The influence of the N64 on video gaming cannot be overstated.
From a hardware standpoint, the console was the first to feature a controller that combined the traditional gamepad with a trigger button similar to a joystick. This feature is present on all current-generation systems and remains a gaming mainstay. Many features offered by N64 peripherals, such as rumbling controllers and connectivity with portable devices like the Game Boy, have also been incorporated into mainstream video gaming.
However, hardware also proved to be the system's downfall, as Sony's PlayStation console (pictured below) had debuted a year before the N64. With its more accessible disc-based hardware, the PlayStation was able to attract more developers and leave the cartridge-based N64 in the dust. Even so, the Nintendo 64 sold more than 19 million consoles during its production, beating out the Sega Saturn for second place.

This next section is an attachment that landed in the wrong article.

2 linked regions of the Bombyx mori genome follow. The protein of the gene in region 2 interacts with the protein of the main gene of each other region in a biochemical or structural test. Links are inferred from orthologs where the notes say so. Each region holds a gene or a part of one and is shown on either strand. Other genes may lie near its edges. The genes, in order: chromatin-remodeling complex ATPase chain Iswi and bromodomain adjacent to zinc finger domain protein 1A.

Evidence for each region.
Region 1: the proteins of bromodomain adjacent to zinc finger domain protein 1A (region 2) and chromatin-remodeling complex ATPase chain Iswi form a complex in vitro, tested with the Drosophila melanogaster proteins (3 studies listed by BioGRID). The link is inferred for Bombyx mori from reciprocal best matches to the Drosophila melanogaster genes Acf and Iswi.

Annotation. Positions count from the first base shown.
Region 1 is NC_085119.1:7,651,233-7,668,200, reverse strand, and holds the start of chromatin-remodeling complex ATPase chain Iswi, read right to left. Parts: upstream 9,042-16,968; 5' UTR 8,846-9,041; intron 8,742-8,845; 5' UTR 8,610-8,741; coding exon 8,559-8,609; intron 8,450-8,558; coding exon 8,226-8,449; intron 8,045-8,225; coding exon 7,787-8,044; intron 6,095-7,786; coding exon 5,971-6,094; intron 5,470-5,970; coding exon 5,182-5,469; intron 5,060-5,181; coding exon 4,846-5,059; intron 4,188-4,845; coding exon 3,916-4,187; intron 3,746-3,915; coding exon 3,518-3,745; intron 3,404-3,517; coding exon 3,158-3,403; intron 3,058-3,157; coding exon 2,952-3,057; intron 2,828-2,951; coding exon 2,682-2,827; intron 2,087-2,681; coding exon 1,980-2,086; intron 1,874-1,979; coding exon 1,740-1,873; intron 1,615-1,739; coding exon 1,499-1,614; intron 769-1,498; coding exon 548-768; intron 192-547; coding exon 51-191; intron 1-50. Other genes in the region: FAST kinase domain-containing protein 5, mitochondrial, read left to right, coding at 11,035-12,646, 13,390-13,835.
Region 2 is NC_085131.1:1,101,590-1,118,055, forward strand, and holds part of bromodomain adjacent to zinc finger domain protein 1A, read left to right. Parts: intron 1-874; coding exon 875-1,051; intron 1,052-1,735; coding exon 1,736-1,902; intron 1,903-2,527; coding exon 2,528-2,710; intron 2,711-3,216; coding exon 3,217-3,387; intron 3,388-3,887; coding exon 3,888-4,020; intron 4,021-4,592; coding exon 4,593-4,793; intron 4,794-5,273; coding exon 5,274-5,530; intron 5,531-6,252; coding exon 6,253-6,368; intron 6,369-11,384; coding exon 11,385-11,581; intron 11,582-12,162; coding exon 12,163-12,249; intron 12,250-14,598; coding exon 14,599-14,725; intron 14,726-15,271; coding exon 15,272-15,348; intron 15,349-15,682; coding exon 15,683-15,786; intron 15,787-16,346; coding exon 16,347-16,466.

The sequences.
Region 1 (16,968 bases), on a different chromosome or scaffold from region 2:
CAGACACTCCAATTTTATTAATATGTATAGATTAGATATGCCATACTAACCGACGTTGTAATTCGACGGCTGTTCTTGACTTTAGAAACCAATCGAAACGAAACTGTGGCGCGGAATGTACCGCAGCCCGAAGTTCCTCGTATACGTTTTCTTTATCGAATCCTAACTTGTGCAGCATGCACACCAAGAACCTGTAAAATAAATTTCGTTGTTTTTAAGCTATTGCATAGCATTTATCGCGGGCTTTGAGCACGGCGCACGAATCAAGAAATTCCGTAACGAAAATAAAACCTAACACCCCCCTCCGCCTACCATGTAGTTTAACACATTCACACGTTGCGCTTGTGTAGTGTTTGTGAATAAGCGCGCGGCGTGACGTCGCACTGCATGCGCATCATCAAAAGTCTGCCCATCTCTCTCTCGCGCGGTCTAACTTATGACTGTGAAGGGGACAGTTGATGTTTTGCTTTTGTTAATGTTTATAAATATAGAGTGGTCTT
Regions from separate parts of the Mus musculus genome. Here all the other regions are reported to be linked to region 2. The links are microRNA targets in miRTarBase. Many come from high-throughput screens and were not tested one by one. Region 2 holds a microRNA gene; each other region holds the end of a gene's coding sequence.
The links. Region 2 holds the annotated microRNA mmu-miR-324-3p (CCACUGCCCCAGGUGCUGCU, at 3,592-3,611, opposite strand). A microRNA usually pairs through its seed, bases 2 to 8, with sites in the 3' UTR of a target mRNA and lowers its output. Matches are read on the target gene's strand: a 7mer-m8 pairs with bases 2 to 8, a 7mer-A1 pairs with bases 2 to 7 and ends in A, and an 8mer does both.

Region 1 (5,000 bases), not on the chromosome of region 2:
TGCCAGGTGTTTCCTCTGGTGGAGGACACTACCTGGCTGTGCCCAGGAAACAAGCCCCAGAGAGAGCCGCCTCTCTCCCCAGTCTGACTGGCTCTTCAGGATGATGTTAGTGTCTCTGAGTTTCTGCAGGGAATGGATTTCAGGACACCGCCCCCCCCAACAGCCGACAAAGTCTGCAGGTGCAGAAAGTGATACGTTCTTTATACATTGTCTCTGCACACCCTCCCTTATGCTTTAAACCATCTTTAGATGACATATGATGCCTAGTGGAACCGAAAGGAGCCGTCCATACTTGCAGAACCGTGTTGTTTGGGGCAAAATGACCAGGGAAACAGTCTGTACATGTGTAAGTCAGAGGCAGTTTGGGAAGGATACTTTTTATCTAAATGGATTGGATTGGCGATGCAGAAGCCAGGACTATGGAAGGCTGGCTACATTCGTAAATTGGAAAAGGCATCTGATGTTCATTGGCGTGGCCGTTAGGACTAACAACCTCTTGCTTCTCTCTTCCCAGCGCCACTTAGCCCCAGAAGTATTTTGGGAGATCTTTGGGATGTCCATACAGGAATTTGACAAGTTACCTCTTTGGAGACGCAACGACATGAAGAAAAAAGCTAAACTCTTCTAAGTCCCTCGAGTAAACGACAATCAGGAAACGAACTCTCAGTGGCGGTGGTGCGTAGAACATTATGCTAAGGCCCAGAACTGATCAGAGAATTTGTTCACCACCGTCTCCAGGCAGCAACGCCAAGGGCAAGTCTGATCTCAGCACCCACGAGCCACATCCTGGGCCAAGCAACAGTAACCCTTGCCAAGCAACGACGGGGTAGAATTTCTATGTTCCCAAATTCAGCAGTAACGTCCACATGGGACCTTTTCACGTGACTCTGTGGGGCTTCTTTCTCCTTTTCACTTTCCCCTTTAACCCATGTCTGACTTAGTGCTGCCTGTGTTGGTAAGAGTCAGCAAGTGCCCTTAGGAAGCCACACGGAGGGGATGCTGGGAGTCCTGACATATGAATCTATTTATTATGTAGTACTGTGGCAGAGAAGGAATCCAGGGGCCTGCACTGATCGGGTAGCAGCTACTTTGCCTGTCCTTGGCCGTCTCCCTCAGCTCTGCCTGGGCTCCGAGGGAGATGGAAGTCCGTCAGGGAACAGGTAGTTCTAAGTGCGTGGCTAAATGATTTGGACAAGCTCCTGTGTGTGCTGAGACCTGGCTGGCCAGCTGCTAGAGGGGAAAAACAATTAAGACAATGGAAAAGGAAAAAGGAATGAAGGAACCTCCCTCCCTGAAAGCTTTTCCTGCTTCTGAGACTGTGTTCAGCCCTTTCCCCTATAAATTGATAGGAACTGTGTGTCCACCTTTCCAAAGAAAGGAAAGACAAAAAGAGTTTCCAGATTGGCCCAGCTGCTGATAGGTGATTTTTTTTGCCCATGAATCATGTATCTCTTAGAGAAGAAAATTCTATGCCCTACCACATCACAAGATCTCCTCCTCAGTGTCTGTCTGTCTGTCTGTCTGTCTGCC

The strength of the N64 always lay in its appeal to the core demographic of Nintendo fans. Nintendo recognized this, and subsequently began efforts to broaden its appeal with the launch of the Gamecube (below, left) in 2001. Yet it would not be until the release of the Wii (below, right) in 2007 that Nintendo would regain its superiority over the gaming industry.
With Nintendo now assuming the role of top dog in the video game market, I thought I could easily draw parallels between the "console wars" of today and those of the mid-90's. While Sega has long since given up on making consoles, Microsoft has risen up with its Xbox systems to replace it, and is in fact outselling Sony as of 2009.
This is appropriate, because I have noticed that Microsoft's plan of action with the Xbox and Xbox 360 has been remarkably similar to Nintendo's with the Nintendo 64. For one, Xboxes and Xbox 360s are now available in a variety of colors, just as the N64 was once upon a time. Another important similarity is Microsoft's use of in-house assets to create meaningful video games. One can easily see the shadows of GoldenEye and Zelda in Xbox games such as Halo and Fable. Microsoft has turned a few good games into staying power for its consoles, just as Nintendo did.